Price-Based Analysis – Cons
The downside to price analysis is the lack of entry into the market. Often, at times when the market starts trending, traders will have to wait for a correction to happen before obtaining an entry. Depending on the type of strategy used, price analysis entries are mostly not optimal with a higher risk compared to indicator based analysis.
While the concept is simple, it’s actually harder and takes longer to become proficient in understanding price movements. Every tradable instrument has its own set of characteristics, meaning it’s not as simple as applying the strategy systematically across the range of instruments.
Beginner traders are commonly introduced to indicator-based analysis first. There’s a great deal of reference material online and in publications about trading indicators.
Here is the list of some commonly used indicators in technical analysis:
– Moving Average
– Bollinger Bands
– Williams %R
These indicators serve as a way to measure momentum and volatility in the market and some, such as moving averages, are used to provide entry/exit signals as well as support and resistance in the market.
Indicator-Based Analysis – Pros
Advantages to using indicator-based analysis include the ability to filter out market noise, earlier entries compared to price analysis, and a lot of opportunities on a more constricted time frame. For these reasons, indicator-based analysis is often suited to intraday traders.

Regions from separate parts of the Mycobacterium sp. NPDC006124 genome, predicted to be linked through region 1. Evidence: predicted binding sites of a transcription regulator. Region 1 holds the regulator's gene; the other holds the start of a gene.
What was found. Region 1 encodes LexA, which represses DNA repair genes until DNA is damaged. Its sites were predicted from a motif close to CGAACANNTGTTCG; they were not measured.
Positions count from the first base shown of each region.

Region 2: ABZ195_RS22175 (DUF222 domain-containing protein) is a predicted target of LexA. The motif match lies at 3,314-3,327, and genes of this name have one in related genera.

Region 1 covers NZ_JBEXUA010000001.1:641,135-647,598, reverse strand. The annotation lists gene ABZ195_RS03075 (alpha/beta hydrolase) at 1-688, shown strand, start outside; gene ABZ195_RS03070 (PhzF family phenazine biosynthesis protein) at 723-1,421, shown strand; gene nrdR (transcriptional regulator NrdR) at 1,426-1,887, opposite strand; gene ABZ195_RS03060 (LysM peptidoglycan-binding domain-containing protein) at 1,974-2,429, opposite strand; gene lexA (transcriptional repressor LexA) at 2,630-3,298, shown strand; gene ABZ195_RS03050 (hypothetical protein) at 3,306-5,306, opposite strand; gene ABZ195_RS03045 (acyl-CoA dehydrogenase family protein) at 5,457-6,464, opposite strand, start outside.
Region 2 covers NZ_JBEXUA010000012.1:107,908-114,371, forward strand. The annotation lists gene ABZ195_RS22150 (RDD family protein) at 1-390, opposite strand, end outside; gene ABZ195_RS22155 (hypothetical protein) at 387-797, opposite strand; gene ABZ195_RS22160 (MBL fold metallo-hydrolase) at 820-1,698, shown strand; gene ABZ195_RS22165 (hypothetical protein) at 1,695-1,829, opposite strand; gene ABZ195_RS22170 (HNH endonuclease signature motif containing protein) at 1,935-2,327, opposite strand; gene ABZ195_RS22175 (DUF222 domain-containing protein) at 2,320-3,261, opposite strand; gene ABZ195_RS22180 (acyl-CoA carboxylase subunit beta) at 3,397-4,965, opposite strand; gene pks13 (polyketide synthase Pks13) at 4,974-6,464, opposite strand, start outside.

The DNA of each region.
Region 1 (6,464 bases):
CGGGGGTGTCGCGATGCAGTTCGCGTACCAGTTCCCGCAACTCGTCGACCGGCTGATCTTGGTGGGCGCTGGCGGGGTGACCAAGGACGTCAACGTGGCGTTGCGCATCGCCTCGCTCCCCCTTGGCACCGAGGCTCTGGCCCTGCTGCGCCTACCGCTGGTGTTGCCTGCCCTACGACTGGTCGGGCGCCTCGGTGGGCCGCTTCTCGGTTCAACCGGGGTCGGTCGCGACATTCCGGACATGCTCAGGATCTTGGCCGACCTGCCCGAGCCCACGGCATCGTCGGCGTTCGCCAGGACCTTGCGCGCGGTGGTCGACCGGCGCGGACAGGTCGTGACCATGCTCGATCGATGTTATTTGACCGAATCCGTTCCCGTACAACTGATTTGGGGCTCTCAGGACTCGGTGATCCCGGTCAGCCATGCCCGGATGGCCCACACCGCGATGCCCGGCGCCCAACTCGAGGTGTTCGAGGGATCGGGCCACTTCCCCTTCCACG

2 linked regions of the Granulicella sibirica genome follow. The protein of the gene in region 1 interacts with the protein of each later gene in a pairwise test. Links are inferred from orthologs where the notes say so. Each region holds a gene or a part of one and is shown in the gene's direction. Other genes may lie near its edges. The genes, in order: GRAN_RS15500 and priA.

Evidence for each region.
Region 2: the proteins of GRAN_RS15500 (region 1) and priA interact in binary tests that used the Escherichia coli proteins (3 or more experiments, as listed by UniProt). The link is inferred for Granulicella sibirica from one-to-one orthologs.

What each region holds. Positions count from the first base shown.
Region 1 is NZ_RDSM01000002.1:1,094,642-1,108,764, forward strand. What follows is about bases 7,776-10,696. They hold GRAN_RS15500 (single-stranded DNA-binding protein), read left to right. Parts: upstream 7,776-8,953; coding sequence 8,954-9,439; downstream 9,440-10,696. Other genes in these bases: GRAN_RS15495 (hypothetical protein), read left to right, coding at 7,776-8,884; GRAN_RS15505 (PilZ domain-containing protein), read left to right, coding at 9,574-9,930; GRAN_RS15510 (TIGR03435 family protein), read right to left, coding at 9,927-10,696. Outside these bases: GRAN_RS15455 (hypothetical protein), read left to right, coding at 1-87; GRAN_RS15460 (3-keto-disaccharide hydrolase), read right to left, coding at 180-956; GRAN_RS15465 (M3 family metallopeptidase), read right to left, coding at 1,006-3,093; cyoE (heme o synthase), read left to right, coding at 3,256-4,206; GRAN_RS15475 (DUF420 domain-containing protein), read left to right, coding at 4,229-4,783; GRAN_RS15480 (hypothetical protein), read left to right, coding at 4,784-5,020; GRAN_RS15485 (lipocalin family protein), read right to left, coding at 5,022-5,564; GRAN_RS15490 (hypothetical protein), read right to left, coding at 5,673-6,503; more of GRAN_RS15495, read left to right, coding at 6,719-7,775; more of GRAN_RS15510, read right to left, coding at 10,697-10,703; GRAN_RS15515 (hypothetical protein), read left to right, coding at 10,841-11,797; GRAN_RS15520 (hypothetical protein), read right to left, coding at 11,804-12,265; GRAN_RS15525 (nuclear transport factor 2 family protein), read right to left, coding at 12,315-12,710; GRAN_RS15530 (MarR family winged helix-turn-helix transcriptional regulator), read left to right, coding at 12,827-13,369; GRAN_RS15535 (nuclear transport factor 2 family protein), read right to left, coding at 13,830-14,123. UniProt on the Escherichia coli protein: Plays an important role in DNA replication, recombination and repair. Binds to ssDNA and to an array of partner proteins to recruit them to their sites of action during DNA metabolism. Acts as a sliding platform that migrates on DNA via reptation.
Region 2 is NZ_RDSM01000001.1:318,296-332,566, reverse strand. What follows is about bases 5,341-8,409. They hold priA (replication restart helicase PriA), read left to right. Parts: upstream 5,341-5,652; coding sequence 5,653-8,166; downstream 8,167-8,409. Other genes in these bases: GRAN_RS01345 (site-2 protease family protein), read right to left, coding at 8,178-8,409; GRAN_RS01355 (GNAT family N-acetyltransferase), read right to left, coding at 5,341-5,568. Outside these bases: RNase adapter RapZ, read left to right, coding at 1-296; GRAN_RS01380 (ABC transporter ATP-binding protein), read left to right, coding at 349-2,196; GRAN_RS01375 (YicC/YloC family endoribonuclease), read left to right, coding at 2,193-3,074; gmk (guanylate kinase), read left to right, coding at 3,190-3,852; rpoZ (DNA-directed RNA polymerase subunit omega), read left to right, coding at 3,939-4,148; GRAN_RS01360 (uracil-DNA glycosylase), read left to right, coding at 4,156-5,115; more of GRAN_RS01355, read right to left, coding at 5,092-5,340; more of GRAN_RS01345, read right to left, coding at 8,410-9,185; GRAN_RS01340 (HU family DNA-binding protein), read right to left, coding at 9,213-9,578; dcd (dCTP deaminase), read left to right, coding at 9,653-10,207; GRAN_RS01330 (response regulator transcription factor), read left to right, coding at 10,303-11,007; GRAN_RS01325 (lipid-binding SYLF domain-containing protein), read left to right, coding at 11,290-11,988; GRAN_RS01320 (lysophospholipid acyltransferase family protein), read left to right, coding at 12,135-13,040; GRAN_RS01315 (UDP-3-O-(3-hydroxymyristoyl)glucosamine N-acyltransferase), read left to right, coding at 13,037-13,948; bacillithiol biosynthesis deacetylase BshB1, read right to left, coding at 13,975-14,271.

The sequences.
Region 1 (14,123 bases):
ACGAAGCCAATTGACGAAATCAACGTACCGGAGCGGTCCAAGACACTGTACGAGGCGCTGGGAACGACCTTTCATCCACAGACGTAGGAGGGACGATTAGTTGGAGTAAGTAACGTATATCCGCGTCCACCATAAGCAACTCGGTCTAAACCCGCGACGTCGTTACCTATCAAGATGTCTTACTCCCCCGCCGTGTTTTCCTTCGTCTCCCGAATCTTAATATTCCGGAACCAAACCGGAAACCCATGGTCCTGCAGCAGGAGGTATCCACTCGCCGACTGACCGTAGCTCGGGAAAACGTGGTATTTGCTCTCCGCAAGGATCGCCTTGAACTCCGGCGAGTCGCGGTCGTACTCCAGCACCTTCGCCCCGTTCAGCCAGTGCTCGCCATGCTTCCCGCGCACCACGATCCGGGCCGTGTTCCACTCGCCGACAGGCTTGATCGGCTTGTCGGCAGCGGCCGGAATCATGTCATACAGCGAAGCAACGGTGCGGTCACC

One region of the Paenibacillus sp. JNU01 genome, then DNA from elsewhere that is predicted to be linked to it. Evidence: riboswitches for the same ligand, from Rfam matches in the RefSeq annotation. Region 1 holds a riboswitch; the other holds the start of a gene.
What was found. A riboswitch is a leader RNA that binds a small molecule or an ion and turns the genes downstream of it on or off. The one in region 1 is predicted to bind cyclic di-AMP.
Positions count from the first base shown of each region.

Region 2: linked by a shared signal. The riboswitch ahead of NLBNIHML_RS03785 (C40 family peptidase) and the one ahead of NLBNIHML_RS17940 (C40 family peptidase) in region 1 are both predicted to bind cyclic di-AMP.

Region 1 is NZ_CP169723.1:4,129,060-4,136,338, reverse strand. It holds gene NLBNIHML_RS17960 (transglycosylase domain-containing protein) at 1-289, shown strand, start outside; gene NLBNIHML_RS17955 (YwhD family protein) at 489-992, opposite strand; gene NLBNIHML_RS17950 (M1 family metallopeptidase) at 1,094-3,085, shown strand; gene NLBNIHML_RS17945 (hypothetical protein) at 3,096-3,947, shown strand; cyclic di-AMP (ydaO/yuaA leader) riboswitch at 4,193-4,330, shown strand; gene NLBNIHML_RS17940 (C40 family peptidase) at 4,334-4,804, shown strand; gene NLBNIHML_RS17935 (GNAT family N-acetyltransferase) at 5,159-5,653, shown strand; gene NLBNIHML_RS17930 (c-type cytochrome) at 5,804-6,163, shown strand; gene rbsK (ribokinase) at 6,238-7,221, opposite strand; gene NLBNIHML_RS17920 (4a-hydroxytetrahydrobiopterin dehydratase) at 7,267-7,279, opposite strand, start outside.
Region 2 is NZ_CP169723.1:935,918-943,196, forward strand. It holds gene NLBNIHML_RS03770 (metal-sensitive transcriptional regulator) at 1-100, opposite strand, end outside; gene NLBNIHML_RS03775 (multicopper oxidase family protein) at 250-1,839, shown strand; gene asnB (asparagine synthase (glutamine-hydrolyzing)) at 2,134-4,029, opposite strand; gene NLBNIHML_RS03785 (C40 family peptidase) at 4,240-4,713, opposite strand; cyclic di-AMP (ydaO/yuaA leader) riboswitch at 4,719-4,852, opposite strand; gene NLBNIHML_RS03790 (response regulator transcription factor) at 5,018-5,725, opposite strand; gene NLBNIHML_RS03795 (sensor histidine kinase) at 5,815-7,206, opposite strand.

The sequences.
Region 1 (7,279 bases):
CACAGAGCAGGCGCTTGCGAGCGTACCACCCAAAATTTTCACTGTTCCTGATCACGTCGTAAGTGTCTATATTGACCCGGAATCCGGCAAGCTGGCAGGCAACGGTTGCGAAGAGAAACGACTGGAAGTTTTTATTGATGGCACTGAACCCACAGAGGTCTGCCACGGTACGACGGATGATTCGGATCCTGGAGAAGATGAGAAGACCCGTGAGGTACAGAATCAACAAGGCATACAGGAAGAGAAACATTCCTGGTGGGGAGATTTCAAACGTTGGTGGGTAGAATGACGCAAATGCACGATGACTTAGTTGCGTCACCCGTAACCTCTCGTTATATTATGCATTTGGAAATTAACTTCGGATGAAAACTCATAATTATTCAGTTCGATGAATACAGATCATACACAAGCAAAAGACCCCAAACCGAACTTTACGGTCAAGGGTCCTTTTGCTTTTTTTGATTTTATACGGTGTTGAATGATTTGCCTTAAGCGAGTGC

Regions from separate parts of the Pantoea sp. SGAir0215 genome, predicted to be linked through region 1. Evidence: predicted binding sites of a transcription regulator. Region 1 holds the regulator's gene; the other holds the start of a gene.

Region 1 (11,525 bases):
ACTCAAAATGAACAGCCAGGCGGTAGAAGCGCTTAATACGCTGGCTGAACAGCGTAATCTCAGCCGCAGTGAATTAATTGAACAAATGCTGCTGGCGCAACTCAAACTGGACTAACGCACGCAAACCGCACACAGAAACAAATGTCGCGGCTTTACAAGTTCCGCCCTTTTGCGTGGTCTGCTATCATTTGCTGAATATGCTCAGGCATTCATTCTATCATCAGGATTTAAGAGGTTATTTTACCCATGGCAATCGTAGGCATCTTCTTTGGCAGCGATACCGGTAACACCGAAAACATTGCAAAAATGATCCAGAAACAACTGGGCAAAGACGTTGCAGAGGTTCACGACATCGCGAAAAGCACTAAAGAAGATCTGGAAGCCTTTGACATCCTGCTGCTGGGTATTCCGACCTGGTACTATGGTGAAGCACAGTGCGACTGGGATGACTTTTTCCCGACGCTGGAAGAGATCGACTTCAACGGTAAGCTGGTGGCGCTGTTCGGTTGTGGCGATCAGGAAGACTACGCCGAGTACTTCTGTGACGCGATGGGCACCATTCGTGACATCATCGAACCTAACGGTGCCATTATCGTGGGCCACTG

Indicator-Based Analysis – Cons
On the other hand, the ability to pinpoint an exit level is compromised – because such exact judgment requires constant monitoring for changes in the indicator.
The lagging nature of these indicators has the advantage of filtering out market noise but at the same time it could mean you end up experiencing a delay in detecting market changes; this, in turn, may delay your ability to act and react to market changes.
The final piece of the puzzle, and one that is often neglected purely because it seems a “soft skill” so to speak, is analysing your own trading style and knowing yourself. Analysing your own trading style and preferences is crucial in building a successful trading plan. You should never force yourself to adapt to a strategy that makes you feel uncomfortable – and if you are uncomfortable with a strategy, it’s probably not suited to your trading style and your personality.
Many people may think that they know their trading style; however, if you want to make sure that you truly understand your style, try experimenting with different trading types. If you get the opportunity, try both forms of analysis before deciding on specialising in one. Most successful traders look at both price based and indicator based analysis as a whole, becoming a hybrid in terms of analysing the market. Not an easy task but it’s possible.
Beginner traders are better off sticking to one type of analysis until they are proficient and have enough experience before experimenting with others. I will be providing a Trading Journal Check list in the coming weeks.
As always, if you have any questions for me, simply ask me via the Ask the Expert panel here.